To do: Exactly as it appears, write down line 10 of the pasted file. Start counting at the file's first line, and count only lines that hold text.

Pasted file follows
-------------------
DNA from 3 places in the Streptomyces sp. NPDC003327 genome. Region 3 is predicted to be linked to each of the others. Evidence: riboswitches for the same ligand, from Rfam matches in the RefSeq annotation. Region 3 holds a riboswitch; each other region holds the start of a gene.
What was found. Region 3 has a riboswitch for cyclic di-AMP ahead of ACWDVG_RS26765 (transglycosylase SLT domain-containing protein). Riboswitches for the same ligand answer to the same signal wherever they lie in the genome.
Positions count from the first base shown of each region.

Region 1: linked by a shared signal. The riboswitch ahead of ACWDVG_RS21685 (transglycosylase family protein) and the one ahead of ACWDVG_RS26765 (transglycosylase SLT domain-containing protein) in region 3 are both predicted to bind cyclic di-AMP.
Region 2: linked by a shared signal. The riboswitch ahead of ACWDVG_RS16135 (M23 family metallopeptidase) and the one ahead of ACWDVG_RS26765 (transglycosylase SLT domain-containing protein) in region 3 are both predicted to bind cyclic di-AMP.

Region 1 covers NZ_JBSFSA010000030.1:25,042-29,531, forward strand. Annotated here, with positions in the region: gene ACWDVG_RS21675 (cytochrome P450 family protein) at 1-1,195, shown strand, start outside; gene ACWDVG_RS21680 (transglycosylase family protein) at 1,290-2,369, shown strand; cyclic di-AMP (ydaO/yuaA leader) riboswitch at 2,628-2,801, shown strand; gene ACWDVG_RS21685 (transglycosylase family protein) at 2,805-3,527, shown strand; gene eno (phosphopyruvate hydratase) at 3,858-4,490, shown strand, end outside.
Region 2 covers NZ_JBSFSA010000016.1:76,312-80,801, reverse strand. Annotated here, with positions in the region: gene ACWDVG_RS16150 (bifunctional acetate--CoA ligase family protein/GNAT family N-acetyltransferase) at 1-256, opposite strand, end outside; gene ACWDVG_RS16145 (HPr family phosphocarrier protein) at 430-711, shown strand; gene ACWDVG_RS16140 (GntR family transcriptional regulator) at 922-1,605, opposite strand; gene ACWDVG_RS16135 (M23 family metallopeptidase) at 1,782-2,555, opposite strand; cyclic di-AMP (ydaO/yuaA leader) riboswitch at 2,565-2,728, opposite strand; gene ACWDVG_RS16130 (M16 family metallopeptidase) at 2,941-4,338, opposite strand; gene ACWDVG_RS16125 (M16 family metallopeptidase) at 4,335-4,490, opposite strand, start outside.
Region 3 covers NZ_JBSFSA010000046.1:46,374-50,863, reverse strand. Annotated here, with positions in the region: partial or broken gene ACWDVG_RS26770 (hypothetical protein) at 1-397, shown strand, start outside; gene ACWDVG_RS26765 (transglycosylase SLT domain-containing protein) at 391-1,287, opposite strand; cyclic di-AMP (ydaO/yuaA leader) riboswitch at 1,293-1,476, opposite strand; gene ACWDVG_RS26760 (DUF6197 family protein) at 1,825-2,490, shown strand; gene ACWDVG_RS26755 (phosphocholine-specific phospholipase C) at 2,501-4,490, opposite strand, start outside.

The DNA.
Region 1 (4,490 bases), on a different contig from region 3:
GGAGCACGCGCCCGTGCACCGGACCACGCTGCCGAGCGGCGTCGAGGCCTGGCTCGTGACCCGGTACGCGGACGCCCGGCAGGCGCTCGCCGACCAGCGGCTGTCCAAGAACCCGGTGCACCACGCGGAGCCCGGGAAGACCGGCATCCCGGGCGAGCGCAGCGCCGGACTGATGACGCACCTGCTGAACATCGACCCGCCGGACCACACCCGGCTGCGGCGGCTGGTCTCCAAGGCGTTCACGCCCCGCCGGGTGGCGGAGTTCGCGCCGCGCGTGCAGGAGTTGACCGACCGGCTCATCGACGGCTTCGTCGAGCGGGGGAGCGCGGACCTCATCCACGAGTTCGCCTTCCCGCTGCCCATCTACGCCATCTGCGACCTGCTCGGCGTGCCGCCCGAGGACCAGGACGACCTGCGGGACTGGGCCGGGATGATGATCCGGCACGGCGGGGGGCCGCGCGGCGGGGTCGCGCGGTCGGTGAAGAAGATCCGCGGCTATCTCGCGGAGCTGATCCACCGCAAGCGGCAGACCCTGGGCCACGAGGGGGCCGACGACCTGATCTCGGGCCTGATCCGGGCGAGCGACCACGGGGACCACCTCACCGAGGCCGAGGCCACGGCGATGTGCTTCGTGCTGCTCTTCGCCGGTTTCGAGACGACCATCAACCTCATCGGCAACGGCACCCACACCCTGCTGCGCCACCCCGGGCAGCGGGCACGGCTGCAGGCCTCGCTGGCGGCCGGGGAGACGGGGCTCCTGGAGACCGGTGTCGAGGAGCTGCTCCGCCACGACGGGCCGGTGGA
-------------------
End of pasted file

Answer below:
Region 1 (4,490 bases), on a different contig from region 3: